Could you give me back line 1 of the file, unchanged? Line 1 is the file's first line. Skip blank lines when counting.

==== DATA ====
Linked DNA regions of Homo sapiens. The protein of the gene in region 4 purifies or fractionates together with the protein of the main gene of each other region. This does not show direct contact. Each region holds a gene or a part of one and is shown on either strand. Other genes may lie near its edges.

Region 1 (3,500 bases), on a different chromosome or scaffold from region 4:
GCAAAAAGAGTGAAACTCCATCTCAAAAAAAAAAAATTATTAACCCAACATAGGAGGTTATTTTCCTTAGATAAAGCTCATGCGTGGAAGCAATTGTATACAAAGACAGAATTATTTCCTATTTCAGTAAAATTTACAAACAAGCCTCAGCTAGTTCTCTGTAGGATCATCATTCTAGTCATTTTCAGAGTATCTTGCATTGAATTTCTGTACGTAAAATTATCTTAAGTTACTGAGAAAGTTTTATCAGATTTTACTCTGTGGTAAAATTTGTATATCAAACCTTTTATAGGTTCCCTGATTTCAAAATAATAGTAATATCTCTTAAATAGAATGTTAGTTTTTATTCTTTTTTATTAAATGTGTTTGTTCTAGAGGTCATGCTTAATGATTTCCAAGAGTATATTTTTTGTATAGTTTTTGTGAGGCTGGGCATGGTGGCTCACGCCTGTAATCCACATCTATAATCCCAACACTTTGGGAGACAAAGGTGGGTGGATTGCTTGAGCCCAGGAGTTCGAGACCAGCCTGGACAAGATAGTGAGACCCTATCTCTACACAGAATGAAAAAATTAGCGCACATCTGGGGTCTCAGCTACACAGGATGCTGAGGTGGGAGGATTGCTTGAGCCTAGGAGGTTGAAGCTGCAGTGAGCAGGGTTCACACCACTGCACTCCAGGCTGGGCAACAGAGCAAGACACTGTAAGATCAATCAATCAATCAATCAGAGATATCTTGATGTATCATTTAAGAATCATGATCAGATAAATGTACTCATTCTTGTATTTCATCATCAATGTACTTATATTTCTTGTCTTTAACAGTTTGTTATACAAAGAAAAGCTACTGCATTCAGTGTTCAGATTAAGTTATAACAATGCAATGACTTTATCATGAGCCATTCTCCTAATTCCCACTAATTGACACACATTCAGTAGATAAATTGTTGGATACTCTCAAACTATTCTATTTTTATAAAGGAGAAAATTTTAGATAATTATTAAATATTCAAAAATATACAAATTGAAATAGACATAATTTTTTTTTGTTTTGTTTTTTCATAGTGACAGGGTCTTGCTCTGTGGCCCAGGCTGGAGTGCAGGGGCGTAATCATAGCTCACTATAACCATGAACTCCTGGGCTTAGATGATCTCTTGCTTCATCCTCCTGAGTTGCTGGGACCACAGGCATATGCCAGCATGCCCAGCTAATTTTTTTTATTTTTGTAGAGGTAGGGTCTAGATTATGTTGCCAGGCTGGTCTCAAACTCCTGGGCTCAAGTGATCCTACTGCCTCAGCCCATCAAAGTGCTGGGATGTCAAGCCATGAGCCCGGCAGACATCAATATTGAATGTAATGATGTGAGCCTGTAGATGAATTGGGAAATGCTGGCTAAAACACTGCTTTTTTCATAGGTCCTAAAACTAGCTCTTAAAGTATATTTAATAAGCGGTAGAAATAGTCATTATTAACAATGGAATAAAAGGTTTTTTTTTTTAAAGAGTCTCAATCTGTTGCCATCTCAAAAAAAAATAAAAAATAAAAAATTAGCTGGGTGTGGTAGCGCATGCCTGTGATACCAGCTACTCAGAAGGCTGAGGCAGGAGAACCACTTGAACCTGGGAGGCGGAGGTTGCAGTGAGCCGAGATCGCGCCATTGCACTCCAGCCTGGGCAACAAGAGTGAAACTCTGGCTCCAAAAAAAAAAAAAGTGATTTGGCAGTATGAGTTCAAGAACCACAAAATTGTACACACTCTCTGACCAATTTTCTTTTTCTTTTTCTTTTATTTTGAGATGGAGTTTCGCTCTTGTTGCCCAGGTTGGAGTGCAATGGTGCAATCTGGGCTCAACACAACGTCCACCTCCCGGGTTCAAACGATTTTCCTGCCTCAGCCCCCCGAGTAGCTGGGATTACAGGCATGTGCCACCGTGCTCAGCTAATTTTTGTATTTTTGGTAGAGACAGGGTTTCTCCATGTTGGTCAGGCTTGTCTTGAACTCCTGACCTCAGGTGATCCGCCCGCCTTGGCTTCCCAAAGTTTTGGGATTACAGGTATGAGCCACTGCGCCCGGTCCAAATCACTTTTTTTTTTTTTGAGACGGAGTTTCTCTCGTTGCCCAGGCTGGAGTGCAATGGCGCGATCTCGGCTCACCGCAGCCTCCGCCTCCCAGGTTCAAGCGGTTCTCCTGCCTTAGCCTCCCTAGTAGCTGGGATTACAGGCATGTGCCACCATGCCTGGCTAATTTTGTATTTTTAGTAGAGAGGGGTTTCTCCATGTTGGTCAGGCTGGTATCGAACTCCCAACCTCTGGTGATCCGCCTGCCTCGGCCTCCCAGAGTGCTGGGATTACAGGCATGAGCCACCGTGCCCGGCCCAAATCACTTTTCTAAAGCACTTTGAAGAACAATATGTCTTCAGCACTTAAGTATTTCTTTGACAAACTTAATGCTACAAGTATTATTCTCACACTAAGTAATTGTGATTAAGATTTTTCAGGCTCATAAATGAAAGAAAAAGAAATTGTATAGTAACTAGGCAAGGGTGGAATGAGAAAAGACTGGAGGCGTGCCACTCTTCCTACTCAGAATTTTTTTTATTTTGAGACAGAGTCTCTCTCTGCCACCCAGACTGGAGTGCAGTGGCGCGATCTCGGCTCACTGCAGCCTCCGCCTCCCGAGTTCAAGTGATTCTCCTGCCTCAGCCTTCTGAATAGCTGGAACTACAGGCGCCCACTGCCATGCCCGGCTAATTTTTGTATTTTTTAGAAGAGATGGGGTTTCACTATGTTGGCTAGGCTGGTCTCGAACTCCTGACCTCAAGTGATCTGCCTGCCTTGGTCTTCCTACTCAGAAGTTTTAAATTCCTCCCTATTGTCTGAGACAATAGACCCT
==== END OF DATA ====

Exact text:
Linked DNA regions of Homo sapiens. The protein of the gene in region 4 purifies or fractionates together with the protein of the main gene of each other region. This does not show direct contact. Each region holds a gene or a part of one and is shown on either strand. Other genes may lie near its edges.